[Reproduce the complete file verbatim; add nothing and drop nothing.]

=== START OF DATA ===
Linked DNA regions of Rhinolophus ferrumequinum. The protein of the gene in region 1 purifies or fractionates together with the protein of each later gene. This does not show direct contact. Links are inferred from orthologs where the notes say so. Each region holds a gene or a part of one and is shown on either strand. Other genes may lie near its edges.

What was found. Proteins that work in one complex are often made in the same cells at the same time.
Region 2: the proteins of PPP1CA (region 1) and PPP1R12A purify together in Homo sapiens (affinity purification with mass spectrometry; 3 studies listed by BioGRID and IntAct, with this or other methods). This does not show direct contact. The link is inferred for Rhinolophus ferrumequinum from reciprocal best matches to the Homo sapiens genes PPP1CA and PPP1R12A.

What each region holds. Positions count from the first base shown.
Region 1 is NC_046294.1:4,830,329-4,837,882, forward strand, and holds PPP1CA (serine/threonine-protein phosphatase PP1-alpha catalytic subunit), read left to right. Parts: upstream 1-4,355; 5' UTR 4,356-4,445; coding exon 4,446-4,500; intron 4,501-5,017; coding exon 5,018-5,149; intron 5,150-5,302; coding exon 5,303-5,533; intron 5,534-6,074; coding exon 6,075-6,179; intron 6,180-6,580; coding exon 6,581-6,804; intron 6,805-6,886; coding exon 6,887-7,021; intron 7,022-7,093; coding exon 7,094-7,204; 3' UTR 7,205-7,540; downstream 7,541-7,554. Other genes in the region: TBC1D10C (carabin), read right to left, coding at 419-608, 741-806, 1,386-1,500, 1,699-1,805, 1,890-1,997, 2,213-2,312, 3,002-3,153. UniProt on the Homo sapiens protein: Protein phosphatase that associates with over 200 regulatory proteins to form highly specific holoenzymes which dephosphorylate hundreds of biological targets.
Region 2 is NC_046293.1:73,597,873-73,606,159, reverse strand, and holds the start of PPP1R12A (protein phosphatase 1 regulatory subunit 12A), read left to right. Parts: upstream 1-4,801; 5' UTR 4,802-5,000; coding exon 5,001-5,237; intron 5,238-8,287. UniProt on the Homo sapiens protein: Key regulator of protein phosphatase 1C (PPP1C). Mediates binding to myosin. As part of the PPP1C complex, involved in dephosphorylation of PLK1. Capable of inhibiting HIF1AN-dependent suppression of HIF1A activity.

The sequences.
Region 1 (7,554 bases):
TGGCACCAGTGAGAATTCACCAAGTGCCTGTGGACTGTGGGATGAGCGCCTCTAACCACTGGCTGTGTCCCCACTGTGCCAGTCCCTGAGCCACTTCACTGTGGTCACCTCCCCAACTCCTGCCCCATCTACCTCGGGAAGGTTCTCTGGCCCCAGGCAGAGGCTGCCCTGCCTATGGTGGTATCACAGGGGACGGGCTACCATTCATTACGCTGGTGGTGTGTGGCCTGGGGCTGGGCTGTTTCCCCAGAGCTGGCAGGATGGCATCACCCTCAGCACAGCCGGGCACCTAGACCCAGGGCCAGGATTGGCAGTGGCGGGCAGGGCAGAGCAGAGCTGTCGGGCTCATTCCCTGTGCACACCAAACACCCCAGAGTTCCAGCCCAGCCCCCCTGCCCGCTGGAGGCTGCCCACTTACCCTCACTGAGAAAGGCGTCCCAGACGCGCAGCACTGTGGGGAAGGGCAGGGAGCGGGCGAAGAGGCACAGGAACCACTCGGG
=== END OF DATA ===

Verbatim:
Linked DNA regions of Rhinolophus ferrumequinum. The protein of the gene in region 1 purifies or fractionates together with the protein of each later gene. This does not show direct contact. Links are inferred from orthologs where the notes say so. Each region holds a gene or a part of one and is shown on either strand. Other genes may lie near its edges.

What was found. Proteins that work in one complex are often made in the same cells at the same time.
Region 2: the proteins of PPP1CA (region 1) and PPP1R12A purify together in Homo sapiens (affinity purification with mass spectrometry; 3 studies listed by BioGRID and IntAct, with this or other methods). This does not show direct contact. The link is inferred for Rhinolophus ferrumequinum from reciprocal best matches to the Homo sapiens genes PPP1CA and PPP1R12A.

What each region holds. Positions count from the first base shown.
Region 1 is NC_046294.1:4,830,329-4,837,882, forward strand, and holds PPP1CA (serine/threonine-protein phosphatase PP1-alpha catalytic subunit), read left to right. Parts: upstream 1-4,355; 5' UTR 4,356-4,445; coding exon 4,446-4,500; intron 4,501-5,017; coding exon 5,018-5,149; intron 5,150-5,302; coding exon 5,303-5,533; intron 5,534-6,074; coding exon 6,075-6,179; intron 6,180-6,580; coding exon 6,581-6,804; intron 6,805-6,886; coding exon 6,887-7,021; intron 7,022-7,093; coding exon 7,094-7,204; 3' UTR 7,205-7,540; downstream 7,541-7,554. Other genes in the region: TBC1D10C (carabin), read right to left, coding at 419-608, 741-806, 1,386-1,500, 1,699-1,805, 1,890-1,997, 2,213-2,312, 3,002-3,153. UniProt on the Homo sapiens protein: Protein phosphatase that associates with over 200 regulatory proteins to form highly specific holoenzymes which dephosphorylate hundreds of biological targets.
Region 2 is NC_046293.1:73,597,873-73,606,159, reverse strand, and holds the start of PPP1R12A (protein phosphatase 1 regulatory subunit 12A), read left to right. Parts: upstream 1-4,801; 5' UTR 4,802-5,000; coding exon 5,001-5,237; intron 5,238-8,287. UniProt on the Homo sapiens protein: Key regulator of protein phosphatase 1C (PPP1C). Mediates binding to myosin. As part of the PPP1C complex, involved in dephosphorylation of PLK1. Capable of inhibiting HIF1AN-dependent suppression of HIF1A activity.

The sequences.
Region 1 (7,554 bases):
TGGCACCAGTGAGAATTCACCAAGTGCCTGTGGACTGTGGGATGAGCGCCTCTAACCACTGGCTGTGTCCCCACTGTGCCAGTCCCTGAGCCACTTCACTGTGGTCACCTCCCCAACTCCTGCCCCATCTACCTCGGGAAGGTTCTCTGGCCCCAGGCAGAGGCTGCCCTGCCTATGGTGGTATCACAGGGGACGGGCTACCATTCATTACGCTGGTGGTGTGTGGCCTGGGGCTGGGCTGTTTCCCCAGAGCTGGCAGGATGGCATCACCCTCAGCACAGCCGGGCACCTAGACCCAGGGCCAGGATTGGCAGTGGCGGGCAGGGCAGAGCAGAGCTGTCGGGCTCATTCCCTGTGCACACCAAACACCCCAGAGTTCCAGCCCAGCCCCCCTGCCCGCTGGAGGCTGCCCACTTACCCTCACTGAGAAAGGCGTCCCAGACGCGCAGCACTGTGGGGAAGGGCAGGGAGCGGGCGAAGAGGCACAGGAACCACTCGGG